mon 04/03/2024

Opera in Song, Opera Holland Park review – world-class singers in a brilliant recital triptych | reviews, news & interviews

Opera in Song, Opera Holland Park review – world-class singers in a brilliant recital triptych

Opera in Song, Opera Holland Park review – world-class singers in a brilliant recital triptych

Baritone Julien Van Mellaerts and pianist Dylan Perez programme a winning mini-festival

Second-night team: pianists Dylan Perez and Ella O'Neill, young mezzo-soprano Lauren Young, baritone Julien Van Mellaerts and soprano Anush Hovhannisyan

Now that the summer opera-house companies have pulled off staged triumphs under the most difficult of circumstances, it’s time to celebrate semi-al-fresco concerts. Not so many have cropped up as I’d hoped after the success of the Battersea Park Bandstand Chamber Music series last year.

The Wigmore Hall made a start in nearby Portman Square and we have a host of impressive August events planned by Bold Tendencies in Peckham Multi-Storey Car Park, building on the successes of 2020. Opera Holland Park's dazzling mini-festival of song, dreamed up by enterprising baritone Julien Van Mellaerts with the programming help of pianist Dylan Perez and the supply of a state-of-the-art Steinway, a proposal instantly approved by open-hearted Opera Holland Park CEO and Director of Opera James Clutton, has now served up one of the highlights of the year.

The idea was simple, motivated by the hard time and the infinite number of cancellations singers and instrumentalists have endured over the past 16 months, the details more difficult to fine-tune, but successfully achieved: three concerts linking the song repertoire to operas in OHP’s current season: the darker side of Janáček plus Dvořák to complement The Cunning Little Vixen on the first night, repertoire already well under tenor Nicky Spence’s belt; a generous range of songs, arias and operatic scenes reflecting the trajectories of Verdi’s La traviata and Tchaikovsky’s Eugene Onegin (not in this season, planned for 2020 with the second night’s star, Armenian sopano Anush Hovhannisyan as Tatyana and Spence as Lensky; hopefully it will re-enter the schedules); and a delectable journey in song around the four acts of The Marriage of Figaro with Van Mellaerts and the fabulous Louise Alder (a rather starry replacement for the Countess of this season, Nardus Williams, with whom the original programme had been devised). Team for Janacek/Dvorak concert at OHPAs a triptych, for those of us lucky to catch all three, it worked superbly. Despite one joyous number from a selection of Janáček’s Moravian folk-poetry settings, encored with percussive support from Spence and his remarkable mezzo, Fleur Barron, the opening night was introspective, half in love with easeful death, half with dangerous and difficult love; rain on canvas suited the melancholy well. Generous inclusion of three young singers either still at music college or just out of it paid off with the total confidence and stage ease of sopranos Charlotte Bowden and Isabelle Peters and mezzo Charlotte Badham, supported by Perez. Two groups of four strikingly arranged songs – three solos and an ensemble number in each – touched on themes familiar from Janáček’s Jenůfa: village girls preparing for their lovers’ departure for the wars, even the famous rosemary which jealous Laca has poisoned in the opera made an appearance. (Pictured above from left to right: Peters, Spence, Barron, Perez, Bowden, Badham, Van Mellaert and James Clutton).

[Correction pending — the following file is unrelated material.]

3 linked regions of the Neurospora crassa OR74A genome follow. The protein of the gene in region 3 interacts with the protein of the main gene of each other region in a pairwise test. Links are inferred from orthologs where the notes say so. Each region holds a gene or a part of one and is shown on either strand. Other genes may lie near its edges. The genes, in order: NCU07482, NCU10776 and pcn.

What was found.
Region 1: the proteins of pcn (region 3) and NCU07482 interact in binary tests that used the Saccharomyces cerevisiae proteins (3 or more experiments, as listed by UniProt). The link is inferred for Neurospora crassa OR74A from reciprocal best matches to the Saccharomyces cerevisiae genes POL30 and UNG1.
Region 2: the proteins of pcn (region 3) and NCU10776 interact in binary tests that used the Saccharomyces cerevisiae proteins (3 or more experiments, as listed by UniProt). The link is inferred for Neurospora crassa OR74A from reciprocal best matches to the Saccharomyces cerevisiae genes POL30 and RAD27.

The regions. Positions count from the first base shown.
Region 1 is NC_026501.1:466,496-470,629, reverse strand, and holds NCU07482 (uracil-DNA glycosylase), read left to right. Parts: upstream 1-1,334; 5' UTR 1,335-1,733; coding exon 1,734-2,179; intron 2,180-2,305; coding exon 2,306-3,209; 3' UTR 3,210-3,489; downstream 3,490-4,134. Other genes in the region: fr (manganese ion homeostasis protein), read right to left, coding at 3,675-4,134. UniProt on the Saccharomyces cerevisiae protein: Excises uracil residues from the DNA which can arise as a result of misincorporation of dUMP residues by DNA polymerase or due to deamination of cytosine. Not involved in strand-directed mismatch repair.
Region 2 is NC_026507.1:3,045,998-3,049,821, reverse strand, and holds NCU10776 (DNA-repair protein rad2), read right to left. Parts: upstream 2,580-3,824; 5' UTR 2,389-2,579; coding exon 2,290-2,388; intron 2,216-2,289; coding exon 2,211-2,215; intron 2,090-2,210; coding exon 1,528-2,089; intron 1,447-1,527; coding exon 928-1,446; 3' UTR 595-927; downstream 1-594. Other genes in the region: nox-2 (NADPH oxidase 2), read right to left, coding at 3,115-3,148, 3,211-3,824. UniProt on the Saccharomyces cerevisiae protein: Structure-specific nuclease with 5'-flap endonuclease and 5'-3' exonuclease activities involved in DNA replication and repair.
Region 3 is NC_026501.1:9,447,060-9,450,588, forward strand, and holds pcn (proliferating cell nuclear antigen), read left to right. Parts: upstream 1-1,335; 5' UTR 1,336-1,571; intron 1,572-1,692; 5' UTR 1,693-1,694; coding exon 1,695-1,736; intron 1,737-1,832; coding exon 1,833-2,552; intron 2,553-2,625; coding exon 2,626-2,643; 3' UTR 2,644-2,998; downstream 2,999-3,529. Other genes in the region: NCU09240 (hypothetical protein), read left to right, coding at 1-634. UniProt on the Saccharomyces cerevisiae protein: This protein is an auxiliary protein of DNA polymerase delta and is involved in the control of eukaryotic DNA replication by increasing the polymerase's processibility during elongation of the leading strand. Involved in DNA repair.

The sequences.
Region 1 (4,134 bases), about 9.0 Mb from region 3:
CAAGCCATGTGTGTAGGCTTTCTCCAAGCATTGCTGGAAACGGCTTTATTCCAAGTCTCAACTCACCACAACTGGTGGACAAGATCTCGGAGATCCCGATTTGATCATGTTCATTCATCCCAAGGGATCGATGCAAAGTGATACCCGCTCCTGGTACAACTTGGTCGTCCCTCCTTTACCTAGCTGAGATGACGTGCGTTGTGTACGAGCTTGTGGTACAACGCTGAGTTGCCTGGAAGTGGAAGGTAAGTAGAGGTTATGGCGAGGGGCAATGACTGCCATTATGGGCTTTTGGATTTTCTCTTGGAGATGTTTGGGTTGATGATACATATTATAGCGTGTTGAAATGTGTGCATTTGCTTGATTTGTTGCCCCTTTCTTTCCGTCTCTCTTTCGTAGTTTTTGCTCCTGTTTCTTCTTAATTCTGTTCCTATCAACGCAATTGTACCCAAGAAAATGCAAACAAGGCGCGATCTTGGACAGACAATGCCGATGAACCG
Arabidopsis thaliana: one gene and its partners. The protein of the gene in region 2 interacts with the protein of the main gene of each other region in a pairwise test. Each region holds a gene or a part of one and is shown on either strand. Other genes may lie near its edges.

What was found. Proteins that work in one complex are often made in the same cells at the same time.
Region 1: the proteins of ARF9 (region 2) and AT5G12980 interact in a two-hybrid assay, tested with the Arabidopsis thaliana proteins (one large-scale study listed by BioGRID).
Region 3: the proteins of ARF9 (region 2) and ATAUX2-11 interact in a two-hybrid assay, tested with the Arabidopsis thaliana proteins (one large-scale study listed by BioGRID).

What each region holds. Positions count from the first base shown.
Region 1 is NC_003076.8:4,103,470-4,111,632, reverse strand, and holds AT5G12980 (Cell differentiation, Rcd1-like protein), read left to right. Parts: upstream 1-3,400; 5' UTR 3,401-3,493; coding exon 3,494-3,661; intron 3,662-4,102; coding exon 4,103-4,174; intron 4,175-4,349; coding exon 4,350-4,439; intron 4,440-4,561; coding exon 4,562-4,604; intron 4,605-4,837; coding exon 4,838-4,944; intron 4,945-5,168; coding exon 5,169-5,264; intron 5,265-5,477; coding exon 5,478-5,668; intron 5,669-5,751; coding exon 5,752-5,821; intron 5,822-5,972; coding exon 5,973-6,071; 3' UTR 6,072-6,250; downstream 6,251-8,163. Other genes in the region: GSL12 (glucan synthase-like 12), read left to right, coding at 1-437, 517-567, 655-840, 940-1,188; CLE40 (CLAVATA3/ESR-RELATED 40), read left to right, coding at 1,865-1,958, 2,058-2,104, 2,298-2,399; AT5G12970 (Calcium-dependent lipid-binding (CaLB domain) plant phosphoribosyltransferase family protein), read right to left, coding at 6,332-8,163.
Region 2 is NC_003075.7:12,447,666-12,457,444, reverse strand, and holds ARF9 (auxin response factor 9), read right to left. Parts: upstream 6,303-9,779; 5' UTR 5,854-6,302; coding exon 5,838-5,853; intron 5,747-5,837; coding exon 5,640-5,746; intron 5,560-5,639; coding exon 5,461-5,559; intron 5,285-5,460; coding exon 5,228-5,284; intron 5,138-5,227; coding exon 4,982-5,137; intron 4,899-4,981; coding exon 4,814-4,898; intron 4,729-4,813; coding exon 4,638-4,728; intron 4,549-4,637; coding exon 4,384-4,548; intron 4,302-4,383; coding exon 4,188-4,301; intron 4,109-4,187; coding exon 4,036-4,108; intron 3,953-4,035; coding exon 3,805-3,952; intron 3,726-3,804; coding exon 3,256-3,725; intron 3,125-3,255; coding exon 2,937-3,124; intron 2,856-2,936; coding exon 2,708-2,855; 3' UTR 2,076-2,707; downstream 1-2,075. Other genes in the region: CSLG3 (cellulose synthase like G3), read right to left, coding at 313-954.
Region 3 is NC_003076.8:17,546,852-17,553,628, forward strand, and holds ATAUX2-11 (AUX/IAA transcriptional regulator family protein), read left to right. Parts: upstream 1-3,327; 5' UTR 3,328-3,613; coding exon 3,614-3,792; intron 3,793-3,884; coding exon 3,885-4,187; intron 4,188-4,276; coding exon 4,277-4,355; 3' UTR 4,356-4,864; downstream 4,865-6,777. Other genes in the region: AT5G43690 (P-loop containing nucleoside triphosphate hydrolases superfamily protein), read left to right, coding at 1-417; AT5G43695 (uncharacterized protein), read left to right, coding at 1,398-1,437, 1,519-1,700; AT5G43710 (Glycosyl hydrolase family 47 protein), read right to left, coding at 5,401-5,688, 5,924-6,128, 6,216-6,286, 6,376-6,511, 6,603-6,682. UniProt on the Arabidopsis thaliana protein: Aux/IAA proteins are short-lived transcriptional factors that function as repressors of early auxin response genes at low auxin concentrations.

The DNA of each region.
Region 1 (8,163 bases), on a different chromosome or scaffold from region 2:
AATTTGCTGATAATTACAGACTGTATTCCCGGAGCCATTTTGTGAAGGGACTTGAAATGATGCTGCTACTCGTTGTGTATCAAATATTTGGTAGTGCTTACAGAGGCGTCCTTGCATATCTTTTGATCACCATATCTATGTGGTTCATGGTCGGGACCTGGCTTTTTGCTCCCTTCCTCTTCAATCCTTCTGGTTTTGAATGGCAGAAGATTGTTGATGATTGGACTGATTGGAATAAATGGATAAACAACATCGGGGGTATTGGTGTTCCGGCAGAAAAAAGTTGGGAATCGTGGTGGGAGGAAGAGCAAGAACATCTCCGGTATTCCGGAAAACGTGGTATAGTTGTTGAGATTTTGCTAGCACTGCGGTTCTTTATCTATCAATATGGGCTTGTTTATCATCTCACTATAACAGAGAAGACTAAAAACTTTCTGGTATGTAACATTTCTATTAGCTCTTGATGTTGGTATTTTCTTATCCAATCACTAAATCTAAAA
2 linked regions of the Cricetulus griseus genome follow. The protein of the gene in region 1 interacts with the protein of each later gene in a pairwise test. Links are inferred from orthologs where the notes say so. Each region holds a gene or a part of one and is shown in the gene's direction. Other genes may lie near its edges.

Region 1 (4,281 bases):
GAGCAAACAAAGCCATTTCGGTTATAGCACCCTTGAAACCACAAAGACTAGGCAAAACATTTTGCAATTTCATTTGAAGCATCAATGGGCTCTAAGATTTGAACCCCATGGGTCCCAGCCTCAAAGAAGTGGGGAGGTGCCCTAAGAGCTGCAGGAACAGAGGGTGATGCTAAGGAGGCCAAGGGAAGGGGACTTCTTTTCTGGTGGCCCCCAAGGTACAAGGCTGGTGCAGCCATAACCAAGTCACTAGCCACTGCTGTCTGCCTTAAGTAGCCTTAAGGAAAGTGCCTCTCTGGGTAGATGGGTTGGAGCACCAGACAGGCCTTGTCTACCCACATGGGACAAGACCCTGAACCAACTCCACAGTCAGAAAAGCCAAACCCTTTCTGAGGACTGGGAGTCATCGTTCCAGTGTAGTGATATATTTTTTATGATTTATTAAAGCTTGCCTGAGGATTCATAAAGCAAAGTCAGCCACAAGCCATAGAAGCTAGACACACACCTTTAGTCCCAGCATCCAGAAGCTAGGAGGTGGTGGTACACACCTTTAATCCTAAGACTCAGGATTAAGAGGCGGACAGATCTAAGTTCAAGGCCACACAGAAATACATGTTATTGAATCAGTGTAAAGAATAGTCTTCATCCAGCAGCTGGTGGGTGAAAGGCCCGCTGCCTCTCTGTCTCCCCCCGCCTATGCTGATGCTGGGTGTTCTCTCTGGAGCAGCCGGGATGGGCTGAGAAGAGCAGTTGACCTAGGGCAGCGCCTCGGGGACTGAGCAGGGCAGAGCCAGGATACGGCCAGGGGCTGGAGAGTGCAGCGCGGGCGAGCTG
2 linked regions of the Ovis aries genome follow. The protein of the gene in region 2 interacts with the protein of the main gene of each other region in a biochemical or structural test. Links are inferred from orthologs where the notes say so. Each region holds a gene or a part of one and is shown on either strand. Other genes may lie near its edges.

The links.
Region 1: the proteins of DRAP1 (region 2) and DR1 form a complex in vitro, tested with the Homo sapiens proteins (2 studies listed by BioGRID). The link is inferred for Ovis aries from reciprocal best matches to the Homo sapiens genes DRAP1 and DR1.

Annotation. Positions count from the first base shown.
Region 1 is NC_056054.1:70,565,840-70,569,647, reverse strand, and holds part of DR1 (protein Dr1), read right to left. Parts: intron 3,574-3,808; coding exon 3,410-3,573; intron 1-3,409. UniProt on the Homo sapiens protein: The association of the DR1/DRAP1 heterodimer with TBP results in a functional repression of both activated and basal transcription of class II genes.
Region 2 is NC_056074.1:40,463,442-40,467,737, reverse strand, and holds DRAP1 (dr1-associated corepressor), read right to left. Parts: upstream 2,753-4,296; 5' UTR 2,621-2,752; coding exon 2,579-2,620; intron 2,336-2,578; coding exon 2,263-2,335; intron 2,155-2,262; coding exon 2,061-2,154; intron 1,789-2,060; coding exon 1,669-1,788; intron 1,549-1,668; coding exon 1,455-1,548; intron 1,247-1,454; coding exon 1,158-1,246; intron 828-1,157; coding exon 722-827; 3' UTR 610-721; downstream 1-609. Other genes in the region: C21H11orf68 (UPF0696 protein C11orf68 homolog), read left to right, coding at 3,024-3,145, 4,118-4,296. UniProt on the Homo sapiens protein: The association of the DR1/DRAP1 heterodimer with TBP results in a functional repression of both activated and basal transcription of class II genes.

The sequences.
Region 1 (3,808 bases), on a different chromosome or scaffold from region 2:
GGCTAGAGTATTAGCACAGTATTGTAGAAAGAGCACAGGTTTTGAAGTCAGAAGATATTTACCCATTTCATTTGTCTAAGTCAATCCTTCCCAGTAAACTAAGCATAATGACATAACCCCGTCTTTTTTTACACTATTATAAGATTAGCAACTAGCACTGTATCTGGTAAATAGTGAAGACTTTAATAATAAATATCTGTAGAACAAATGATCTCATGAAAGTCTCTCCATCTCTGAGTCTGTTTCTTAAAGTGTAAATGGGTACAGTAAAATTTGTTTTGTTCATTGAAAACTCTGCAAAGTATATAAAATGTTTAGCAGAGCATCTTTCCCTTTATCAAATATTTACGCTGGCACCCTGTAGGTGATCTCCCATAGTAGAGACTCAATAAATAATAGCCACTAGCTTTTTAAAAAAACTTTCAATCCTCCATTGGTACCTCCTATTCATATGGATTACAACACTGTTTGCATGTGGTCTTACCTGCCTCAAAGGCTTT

The big numbers were both cycles of sorts. Dvořák’s Gypsy Songs have a Carmen-like protagonist, longing for love and freedom, fatalistic about death, relieved by reverie in “The woods are silent” – pure introspective magic from Perez here – and the nostalgic hit we know as “Songs my mother taught me”. They could not have had a more persuasive advocate than Barron, a real mezzo star already launching on roles like Carmen worldwide. Of course she also played the gipsy Zefka who makes her vocal appearance halfway through Janáček’s The Diary of One Who Disappeared, one of the most original song-cycles in the repertoire.

Nicky Spence in The Diary of One Who DisappearedOur hero (Spence pictured left) is a tormented village lad who leaves behind the familiar life for an unknown future with Zefka and their child. Part narration, part embodiment of character, the work cries out for dramatic realization – though emphatically not a full staging of the kind Ivo van Hove essayed, and failed, partly through taking the setting away from its outdoor country location. Here everything was visualized and felt through the myriad colours in Spence’s voice, further haunted by the mezzo and the three other female voices, more distant. This was the magic of dramatic song at its most perfectly realized.